The different definitions of “sustainable” health system – US and Europe

I was curious when I got back from CleanMed Europe (see my series of posts here) about what American scholars say when they talk about a “sustainable health care system,” because what I heard in Oxford seemed so different from what I am used to. (see: CleanMed Europe LastDay: “Sustainable health system” definition : different here | Ted Eytan, MD)

So, I pulled these two articles to see the differences.

And there are pretty big differences.

In the American article, written by Harvey Fineberg, M.D., Ph.D, and published in the New England Journal of Medicine (@nejm), the attributes mentioned are

  • affordability
  • acceptability
  • adaptability

…and adaptability is not mentioned in the context of a changing environment or external forces. Climate change or carbon emissions aren’t mentioned at all.

because health and health care needs are not static (i.e., a health system must respond adaptively to new diseases, changing demographics, scientific discoveries, and dynamic technologies in order to remain viable).

In the European article, written by Dr. Frances Mortimer and published in Clinical Medicine (Royal College of Physicians), the attributes are

  • better at preventing illness
  • give greater responsibility to patients in managing their health
  • be leaner in service design and delivery
  • use the lowest carbon technologies


  • Money is mentioned a lot in the Fineberg article. Carbon isn’t mentioned once, nor is environmental stewardship.
  • Money isn’t really mentioned in the Mortimer article at all. If it is, is is in the currency of environmental impact globally

As she (Frances) states:

In the near future, environmental cost effectiveness will become as important as financial cost effectiveness in medical care.

The Fineberg article feels more “health care system” focused – the recommendations surround improving the quality of medical care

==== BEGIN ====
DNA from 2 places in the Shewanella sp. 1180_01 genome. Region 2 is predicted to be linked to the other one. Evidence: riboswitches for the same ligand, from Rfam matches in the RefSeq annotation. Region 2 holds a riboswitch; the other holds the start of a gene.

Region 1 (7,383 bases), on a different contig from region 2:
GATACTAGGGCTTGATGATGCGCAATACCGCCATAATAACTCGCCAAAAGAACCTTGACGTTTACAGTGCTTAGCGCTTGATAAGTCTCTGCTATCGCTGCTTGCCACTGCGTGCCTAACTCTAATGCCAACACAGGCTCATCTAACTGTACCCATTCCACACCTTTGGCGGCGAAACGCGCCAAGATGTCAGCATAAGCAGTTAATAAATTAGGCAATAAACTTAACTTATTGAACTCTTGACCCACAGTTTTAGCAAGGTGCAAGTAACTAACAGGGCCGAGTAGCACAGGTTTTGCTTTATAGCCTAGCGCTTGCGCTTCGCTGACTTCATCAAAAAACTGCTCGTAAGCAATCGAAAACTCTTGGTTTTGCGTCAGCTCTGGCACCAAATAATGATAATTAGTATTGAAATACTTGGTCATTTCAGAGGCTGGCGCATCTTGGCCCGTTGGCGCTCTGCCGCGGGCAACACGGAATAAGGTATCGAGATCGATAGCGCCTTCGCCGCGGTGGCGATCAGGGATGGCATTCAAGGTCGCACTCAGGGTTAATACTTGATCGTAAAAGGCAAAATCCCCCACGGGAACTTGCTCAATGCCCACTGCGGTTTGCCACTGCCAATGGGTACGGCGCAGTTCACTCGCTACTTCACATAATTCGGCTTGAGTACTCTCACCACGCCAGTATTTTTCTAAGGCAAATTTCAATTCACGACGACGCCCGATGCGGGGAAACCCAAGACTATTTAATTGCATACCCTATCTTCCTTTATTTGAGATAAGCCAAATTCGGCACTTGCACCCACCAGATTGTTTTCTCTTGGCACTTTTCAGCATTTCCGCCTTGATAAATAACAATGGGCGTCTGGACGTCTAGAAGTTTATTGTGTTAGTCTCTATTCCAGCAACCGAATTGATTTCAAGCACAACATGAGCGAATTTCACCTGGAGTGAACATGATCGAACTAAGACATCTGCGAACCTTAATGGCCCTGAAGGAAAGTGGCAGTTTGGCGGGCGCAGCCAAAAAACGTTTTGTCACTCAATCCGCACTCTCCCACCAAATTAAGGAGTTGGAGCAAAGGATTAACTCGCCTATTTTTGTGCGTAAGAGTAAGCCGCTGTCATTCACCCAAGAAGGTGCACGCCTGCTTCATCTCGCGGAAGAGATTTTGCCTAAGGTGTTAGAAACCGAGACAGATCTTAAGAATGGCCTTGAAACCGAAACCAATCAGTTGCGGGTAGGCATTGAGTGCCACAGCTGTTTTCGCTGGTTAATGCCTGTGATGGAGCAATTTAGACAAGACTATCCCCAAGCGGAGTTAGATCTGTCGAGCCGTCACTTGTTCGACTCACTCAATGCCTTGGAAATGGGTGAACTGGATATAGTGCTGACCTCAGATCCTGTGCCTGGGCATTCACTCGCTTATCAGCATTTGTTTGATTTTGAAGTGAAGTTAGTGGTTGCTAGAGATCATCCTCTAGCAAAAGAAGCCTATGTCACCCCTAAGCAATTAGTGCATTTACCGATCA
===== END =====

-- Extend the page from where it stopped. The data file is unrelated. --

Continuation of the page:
The Mortimer article feels more “health” focused – that health care is a means, not an end:

The public funding of medical care inevitably diverts resources from health-sustaining investment in education, social welfare and housing. In return, health services are asked to demonstrate a measure of cost effectiveness. The provision of medical care, however, incurs not just financial costs, but also significant environmental ones, in the form of greenhouse gas emissions, pollution of air and water, changes to land use, and so on. This could be viewed as spending eco- logical capital, which is equally essential to population health.

This leads me to believe, that in this country, we are just beginning to understand all of the determinants of health, and the role of our amazing health system in impacting change, far beyond our medical offices or hospitals.

Or as Gary Cohen famously said as he was being celebrated at The White House:

“What is health care here for?”

(see: What health care is here for: White House Champion of Change Gary Cohen | Ted Eytan, MD)

I am so happy to have the opportunity, with Kaiser Permanente and leading experts, to facilitate a first-ever tweet chat on climate change in health care. November 12, 2013, 2:00 pm. Hashtag: #GreenHealthChat.

I think health care is here to help society be sustainable, not just medical care. There, I said it 🙂

Ted Eytan, MD